Logging Data Part 3: Getting to the Show

Logging Data Part 3: Getting to the Show

  • 7 August 2014

We’ve briefly mentioned our implementation of Infiniband in both of the previous Logging Data posts without giving a thorough explanation of its function and capabilities within our architecture. In this latest installment, we’ll be doing just that, along with discussing our corresponding Hadoop framework.

For those who may not be familiar, Infiniband is a network interconnect technology, however, it differs from 1 GB/s or 10 GB/s ethernet in that it can operate at speeds up to 56 GB/s.

In our case, we deploy the technology to interconnect our separate Gluster and Hadoop clusters to give us a hefty 40 GB/s data transfer rate; known as QDR in the Infiniband world. This provides a tremendous boost to the rate at which we can access our data.

Using Infiniband, Gluster sustained disk burn speeds in excess of 18 GB/s in aggregate read tests following the implementation. This burn test was performed via IOzone in cluster mode using 48 client nodes. That kind of speed is a huge boon for subsequent data access by our data scientists for tracking and testing purposes.

Additionally, Infiniband allows Gluster to utilize RDMA (Remote Direct Memory Access) for data transfer, albeit in an experimental way. RDMA is a key technology driving Infiniband’s incredibly low latency. A comparable technology is TCP/IP, but while that earlier suite is a three-copy process, RDMA is a single-copy process – a big step up. For those not wanting to abandon TCP/IP, fear not, Infiniband supports TCP/IP. This support is known as IPoIB. In fact, this support so stable, we use IPoIB for all our Gluster communications.

In order to realize many benefits of Infiniband within our Hadoop infrastructure, we had to custom compile the Infiniband software stack; OFED, for use on our Hadoop nodes. The reason? Debian 7.0 “Wheezy” only has up to OFED 1.4.2 in the stable repositories while OFED 3.5 was the latest release during our deployment of Gluster. As such, Hadoop nodes had to be upgraded to Wheezy, with the 3.2 kernel being the first to include Infiniband modules, and the OFED 3.5 release no longer building them for us.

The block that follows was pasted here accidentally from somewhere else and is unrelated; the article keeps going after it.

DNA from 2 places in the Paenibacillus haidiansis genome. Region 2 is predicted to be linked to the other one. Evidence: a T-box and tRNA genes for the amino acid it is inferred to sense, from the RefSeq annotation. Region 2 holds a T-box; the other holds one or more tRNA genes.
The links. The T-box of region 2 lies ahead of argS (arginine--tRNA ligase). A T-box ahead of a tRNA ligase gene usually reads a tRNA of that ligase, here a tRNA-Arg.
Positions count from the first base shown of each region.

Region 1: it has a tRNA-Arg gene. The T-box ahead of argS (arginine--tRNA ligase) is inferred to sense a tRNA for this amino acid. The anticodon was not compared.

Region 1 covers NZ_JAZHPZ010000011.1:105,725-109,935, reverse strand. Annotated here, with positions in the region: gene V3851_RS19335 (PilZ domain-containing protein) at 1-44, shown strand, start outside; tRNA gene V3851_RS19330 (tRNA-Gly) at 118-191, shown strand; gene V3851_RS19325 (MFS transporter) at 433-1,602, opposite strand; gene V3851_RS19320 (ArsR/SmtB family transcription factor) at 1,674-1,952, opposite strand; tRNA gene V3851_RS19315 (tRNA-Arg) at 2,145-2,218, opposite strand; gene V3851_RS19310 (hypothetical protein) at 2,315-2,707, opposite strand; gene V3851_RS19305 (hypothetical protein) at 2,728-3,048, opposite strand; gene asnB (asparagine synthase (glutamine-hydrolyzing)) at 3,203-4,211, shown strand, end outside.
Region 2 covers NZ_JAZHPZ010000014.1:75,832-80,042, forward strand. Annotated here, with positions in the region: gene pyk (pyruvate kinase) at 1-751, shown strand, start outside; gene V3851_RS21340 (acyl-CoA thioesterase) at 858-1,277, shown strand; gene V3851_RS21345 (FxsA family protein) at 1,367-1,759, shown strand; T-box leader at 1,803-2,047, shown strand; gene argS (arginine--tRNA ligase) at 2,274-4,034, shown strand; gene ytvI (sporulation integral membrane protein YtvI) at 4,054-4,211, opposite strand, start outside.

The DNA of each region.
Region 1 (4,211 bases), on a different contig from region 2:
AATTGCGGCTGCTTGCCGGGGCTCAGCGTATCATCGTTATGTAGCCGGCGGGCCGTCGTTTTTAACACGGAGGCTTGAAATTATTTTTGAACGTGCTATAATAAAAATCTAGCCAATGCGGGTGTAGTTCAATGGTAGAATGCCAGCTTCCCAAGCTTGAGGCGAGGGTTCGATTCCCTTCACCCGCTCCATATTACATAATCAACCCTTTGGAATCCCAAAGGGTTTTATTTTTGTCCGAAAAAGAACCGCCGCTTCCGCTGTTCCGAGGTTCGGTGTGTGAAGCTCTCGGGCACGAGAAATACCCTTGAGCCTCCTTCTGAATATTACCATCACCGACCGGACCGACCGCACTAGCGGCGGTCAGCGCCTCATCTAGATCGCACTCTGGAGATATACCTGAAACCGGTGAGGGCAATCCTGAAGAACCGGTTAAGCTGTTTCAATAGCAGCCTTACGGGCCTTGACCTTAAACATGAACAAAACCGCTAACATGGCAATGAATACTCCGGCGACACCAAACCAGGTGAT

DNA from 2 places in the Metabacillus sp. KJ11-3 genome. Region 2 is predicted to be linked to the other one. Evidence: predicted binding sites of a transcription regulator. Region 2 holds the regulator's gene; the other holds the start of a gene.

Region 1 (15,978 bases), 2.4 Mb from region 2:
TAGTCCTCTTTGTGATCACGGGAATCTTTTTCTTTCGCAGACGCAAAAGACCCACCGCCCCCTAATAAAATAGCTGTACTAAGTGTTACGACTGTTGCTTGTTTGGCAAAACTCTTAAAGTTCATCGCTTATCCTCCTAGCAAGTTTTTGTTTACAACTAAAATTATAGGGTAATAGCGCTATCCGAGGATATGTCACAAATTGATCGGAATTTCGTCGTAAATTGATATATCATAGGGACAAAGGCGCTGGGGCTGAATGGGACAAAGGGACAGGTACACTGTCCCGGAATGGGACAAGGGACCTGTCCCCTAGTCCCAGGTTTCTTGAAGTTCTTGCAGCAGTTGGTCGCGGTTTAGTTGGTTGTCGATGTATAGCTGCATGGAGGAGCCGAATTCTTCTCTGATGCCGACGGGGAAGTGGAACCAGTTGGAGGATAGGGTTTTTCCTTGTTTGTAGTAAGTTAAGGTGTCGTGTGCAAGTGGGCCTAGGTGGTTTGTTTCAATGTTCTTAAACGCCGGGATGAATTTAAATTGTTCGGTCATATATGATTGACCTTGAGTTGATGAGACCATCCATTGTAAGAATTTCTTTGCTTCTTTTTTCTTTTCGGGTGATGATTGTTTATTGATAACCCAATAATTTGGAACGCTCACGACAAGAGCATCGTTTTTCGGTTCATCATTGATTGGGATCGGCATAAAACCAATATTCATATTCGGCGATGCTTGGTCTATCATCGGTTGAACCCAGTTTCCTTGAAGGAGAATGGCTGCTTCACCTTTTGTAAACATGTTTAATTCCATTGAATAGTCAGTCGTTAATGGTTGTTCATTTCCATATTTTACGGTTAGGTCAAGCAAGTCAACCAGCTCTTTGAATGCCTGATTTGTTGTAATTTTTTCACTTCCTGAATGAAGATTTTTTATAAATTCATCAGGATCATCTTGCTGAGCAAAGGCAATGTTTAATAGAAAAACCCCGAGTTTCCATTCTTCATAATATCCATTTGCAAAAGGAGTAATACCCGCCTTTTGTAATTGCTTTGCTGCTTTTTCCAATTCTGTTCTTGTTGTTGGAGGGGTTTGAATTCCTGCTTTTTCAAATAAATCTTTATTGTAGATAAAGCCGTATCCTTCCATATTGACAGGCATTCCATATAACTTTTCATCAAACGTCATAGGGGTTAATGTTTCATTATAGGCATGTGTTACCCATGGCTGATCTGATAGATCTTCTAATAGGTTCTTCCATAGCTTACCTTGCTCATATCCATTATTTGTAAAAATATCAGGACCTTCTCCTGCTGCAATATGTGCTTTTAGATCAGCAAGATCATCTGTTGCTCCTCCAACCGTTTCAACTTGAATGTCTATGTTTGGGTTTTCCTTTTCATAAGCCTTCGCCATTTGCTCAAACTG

Now that we’ve covered the vast majority of the data transfer aspects, let’s move to our Hadoop architecture. At a high level:

  • We run Hadoop (version 1.1.2; aka MapReduce 1)

    • MapReduce framework

    • 36 dedicated nodes

      • 24 CPU cores each

      • 64 GB RAM each

These dedicated nodes, combined with Infiniband connectivity, allow for every node to access every piece of data within Gluster at any time. Our specific implementation removes arbitrary Hadoop node “hot spots” and provides for independent scaling of data warehouse and compute resources.

Getting Hadoop talking with Gluster required heavy modification to the Gluster shim RedHat provides. On top of modifying file metadata retrieval, we added:

  • Proper access control

  • Proper user ownership of resultant job files via inheritance

By modifying the methods of metadata retrieval used by the original Gluster shim, we essentially end up lying to Hadoop. Since we know what our Gluster cluster looks like, we can tell Hadoop explicitly instead of having the shim constantly pulling this information from disk for every file Hadoop wants to use. This change drastically sped up our Hadoop jobs when compared to the original shim.

Given the heavy modifications we performed, one might ask what the benefits of Gluster in a Hadoop setting are; they’re substantial:

  • We are able to shut down the namenode and datanode daemons that are required by HDFS

  • Any new Hadoop compute nodes we add are immediately useful to the cluster as they can immediately see all data in Gluster

    • This is compared to HDFS, which requires data rebalancing, or copying temporary input data from another compute node, before a new node will perform any job tasks

Overall, this kind of architecture serves our needs very well, although like any respectable operations team, we’re always working on improvements, such as:

  • Doubling our Gluster deployment

  • Building new tools that interface with Gluster

  • Adapting old tools to the quirks of Gluster

    • Namely, avoiding stat() calls whenever possible as these are slow within the context of Gluster

Shown again for some context, here's a view of our entire analytical data pipeline:

The next installment of this series will focus on some of the tools we’ve created that streamline data access for our data solutions team:

Logging Data Part 4: New Tools for the Trade

Stay tuned!